April

09

2020

By Jim Bell, CEO

Siloam Mission

** This column first appeared in the Winnipeg Free Press **

 

How will we keep the homeless safe from a highly contagious virus that’s spreading into almost every community in the world?

These days that’s the question ringing in my head from the second I get up to the minute I fall asleep.

The truth is I’m terrified of what might happen if COVID-19 takes hold in places like Siloam Mission and other shelters in our city.

We have a duty of care to look after men and women who are at their most vulnerable. And before I tell you how we are planning on keeping them safe, I want to paint you a picture of what happens if we don’t.

By the time someone ends up at our doorstep, every other support system has failed them. They have exhausted the help of family, friends, various social services and — in some cases — even the healthcare system.

They are usually struggling to cope with deep-rooted trauma, addictions or mental health issues. And frankly, their physical health is often suffering too.

COVID-19 is a terrifying health emergency for most people. But it’s even scarier for people with underlying health conditions — which is most of the men and women who use our services.

Part of what keeps me up at night is that the virus is almost three times as contagious as the seasonal flu. It has almost ten times the hospitalization rate. The case fatality rate is more than 3%, while for the seasonal flu it’s about 0.1%.

And because the incubation time can be up to 14 days, it’s hard to stop the spread because it’s not evident you are dealing with an outbreak until it has already jumped from person to person.

The way most shelters across North America are set up is fairly simple. They have a large drop-in centre that serves as a dining room and living room. And they have a large open-concept overnight shelter space filled with beds a few feet apart from each other.

During colder months, both spaces are packed with people finding shelter from the elements.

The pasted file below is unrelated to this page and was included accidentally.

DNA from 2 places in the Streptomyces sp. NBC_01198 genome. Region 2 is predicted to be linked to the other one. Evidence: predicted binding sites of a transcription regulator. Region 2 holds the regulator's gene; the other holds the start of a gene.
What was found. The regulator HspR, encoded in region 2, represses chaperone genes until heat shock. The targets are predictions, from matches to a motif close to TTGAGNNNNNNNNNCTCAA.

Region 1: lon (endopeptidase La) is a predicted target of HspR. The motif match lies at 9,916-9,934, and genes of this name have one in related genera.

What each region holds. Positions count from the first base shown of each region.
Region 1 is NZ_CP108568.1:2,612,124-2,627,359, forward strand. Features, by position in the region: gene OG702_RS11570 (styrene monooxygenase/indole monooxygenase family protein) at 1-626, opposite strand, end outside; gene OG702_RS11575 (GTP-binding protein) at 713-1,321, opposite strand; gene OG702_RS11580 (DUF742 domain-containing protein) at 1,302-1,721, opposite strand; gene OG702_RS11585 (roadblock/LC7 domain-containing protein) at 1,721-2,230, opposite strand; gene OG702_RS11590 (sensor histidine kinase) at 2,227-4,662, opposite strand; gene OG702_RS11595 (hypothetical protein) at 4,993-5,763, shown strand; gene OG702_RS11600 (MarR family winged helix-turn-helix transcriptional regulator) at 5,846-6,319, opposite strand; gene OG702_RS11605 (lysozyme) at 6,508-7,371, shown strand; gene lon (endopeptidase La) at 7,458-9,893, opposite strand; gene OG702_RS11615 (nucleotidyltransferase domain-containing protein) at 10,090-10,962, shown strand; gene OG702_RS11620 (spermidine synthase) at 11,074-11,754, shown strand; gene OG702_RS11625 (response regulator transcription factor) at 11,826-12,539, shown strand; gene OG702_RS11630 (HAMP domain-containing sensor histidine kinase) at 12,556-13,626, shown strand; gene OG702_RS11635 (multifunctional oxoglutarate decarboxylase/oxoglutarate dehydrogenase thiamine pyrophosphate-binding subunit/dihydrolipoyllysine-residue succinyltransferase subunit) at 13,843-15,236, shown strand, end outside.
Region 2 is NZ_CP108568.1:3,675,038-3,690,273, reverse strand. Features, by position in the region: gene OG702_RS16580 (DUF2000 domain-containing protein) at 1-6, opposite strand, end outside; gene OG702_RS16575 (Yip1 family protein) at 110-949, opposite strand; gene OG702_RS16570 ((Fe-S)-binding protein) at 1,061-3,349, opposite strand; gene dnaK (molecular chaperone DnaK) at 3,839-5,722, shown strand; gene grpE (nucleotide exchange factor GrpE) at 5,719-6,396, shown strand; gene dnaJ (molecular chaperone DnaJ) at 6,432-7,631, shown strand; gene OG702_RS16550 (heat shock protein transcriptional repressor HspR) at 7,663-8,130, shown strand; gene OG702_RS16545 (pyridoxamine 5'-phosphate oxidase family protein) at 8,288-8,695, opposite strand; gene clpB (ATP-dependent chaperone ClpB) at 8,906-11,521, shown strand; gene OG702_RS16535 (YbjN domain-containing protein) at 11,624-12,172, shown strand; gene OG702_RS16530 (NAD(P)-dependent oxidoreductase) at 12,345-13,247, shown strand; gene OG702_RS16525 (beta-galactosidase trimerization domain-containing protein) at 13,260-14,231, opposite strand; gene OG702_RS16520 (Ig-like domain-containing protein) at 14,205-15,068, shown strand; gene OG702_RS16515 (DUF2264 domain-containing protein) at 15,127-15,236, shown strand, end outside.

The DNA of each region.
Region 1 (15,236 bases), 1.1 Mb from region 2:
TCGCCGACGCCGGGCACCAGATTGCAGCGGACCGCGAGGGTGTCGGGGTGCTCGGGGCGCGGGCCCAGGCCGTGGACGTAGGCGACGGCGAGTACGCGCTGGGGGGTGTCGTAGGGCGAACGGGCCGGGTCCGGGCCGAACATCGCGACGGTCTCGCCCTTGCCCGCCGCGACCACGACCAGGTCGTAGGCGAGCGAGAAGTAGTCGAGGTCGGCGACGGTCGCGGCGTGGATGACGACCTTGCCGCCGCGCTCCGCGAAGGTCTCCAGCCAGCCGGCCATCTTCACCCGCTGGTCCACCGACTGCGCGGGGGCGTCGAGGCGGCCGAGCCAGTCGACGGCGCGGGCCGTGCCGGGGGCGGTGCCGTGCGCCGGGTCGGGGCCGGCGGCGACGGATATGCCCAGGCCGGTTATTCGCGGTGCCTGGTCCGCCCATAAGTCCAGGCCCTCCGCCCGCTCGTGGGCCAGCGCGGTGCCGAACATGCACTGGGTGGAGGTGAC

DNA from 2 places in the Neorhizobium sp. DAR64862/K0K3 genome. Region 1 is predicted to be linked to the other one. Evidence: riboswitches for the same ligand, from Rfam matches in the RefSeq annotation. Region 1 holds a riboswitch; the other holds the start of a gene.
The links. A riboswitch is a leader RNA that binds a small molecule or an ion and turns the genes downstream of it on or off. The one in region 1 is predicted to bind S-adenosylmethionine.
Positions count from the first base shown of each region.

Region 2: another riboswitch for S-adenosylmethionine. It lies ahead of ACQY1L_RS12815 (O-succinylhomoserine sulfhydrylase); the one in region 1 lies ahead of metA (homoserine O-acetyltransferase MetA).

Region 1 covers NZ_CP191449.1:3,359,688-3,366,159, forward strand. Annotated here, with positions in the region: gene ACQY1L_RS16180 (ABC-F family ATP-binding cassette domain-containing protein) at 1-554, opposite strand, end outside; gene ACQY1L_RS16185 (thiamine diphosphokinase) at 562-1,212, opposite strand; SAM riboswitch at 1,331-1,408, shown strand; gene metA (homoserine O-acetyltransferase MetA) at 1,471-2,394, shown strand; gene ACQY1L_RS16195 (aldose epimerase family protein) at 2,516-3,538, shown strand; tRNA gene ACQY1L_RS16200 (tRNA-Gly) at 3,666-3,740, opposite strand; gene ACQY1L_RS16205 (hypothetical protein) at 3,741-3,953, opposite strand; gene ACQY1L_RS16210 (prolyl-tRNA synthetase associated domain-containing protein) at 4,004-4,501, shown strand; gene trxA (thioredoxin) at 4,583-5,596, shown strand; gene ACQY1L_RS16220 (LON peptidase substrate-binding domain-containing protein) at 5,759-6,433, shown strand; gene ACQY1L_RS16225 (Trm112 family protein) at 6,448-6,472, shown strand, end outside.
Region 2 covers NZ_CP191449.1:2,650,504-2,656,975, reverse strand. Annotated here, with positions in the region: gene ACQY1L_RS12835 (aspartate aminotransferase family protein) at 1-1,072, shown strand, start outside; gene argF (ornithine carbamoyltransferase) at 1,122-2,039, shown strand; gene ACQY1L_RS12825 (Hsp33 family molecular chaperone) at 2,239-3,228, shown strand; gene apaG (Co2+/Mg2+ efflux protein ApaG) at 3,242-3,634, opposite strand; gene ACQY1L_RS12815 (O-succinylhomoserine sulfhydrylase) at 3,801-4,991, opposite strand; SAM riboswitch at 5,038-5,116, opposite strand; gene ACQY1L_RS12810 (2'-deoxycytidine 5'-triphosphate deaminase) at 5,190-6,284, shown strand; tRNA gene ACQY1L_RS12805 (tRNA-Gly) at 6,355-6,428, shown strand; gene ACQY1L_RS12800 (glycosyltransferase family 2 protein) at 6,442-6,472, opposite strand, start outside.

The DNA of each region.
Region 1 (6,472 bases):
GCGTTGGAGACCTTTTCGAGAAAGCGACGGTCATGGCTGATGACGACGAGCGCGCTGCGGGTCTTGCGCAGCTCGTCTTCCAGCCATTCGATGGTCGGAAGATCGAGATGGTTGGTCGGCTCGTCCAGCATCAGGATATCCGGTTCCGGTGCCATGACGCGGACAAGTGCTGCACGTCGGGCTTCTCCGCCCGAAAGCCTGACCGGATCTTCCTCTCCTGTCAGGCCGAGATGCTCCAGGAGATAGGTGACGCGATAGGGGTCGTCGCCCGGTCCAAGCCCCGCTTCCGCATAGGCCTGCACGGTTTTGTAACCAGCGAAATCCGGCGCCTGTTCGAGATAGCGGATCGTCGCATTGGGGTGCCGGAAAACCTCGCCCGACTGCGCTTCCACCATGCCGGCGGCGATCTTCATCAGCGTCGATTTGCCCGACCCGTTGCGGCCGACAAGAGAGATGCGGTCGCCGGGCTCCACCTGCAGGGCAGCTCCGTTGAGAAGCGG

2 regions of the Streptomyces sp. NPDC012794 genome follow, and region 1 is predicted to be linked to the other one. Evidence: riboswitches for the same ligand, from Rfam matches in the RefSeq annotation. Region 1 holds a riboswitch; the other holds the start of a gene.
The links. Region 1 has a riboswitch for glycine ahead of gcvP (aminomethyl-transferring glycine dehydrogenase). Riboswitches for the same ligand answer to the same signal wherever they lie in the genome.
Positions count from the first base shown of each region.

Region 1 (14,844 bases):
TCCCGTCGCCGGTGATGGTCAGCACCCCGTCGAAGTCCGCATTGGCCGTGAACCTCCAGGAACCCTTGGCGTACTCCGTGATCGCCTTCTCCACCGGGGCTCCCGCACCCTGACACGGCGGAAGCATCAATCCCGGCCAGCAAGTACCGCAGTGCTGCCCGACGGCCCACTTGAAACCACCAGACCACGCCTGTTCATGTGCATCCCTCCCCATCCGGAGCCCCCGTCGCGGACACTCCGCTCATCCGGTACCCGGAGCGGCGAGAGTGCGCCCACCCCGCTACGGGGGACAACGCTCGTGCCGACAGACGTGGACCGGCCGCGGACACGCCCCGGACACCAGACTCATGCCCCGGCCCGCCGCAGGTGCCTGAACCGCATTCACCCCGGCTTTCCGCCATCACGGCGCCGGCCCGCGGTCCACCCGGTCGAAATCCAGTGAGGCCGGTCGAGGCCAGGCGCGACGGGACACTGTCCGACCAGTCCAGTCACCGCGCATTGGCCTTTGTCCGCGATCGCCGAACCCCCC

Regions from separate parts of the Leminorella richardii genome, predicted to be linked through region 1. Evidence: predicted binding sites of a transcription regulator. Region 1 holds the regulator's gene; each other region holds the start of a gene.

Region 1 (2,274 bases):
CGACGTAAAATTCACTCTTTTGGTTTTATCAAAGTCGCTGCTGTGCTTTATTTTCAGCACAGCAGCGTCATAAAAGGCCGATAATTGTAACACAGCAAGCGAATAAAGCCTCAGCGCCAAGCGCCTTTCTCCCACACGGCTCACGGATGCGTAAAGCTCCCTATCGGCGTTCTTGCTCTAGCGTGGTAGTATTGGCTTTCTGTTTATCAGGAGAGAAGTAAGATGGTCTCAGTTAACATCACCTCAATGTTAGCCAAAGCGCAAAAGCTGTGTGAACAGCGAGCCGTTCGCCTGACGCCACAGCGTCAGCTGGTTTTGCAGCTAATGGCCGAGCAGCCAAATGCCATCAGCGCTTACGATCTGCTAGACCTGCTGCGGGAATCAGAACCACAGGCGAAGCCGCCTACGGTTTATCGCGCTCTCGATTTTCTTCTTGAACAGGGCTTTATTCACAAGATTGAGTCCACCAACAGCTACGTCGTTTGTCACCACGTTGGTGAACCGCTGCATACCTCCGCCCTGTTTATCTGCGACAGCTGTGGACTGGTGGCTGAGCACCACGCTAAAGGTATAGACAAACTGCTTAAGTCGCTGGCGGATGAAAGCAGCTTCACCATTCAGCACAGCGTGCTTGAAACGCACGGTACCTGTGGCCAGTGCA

At Siloam Mission, we have controlled access to our building by providing indoor services only to those 110 men and women who are also staying in our emergency shelter. These individuals are relying on us for meals in our dining room, where we have implemented physical distancing to keep everyone safe. For those not staying in our shelter, we are serving lunch and supper in bags at the door to those who need us.

So while we are doing our best to protect our community, you can imagine if even one person gets infected with the virus, the community transmission would be fast and swift. And, by the time someone might show symptoms, it could be too late.

Within a few weeks, the entire shelter — including staff and community alike — would be a giant cluster of people infected with COVID-19. And my guess is that many people who use our services would show severe symptoms due to the health challenges they already face.

We can’t let that happen.

So here’s what we’re doing to protect the city’s most vulnerable. First of all, the shelters in the city are now coordinating a joint response should a case of COVID-19 be confirmed among our population.

We are working with partners like Main Street Project and the Salvation Army to establish overflow emergency shelter spaces big enough to accommodate social-distancing measures.

We’re working to establish individual rooms for quarantines. And we’re coordinating with the province to establish testing near shelters.

At Siloam Mission, we made the tough decision to ask all of our volunteers to stay home. We rely on more than 8,000 of them every year, but we simply can’t screen everyone well enough to make sure our community members are protected.

This is putting a considerable strain on our resources already, but we’re doing it for the safety of every person we serve who is already vulnerable.

The only volunteers who are still coming into our building are medical volunteers — amazingly dedicated nurses, doctors and nurse practitioners who are helping us implement safety measures and educate our community.

I don’t know what will happen. There is no global pandemic playbook.

But I do know we will rely on the caring and generosity of Manitobans more than we ever have before. And I also know they will rise to the challenge — like they always have.

Caring also needs to be contagious. That’s the only way we’ll stand a chance of keeping our most vulnerable safe.

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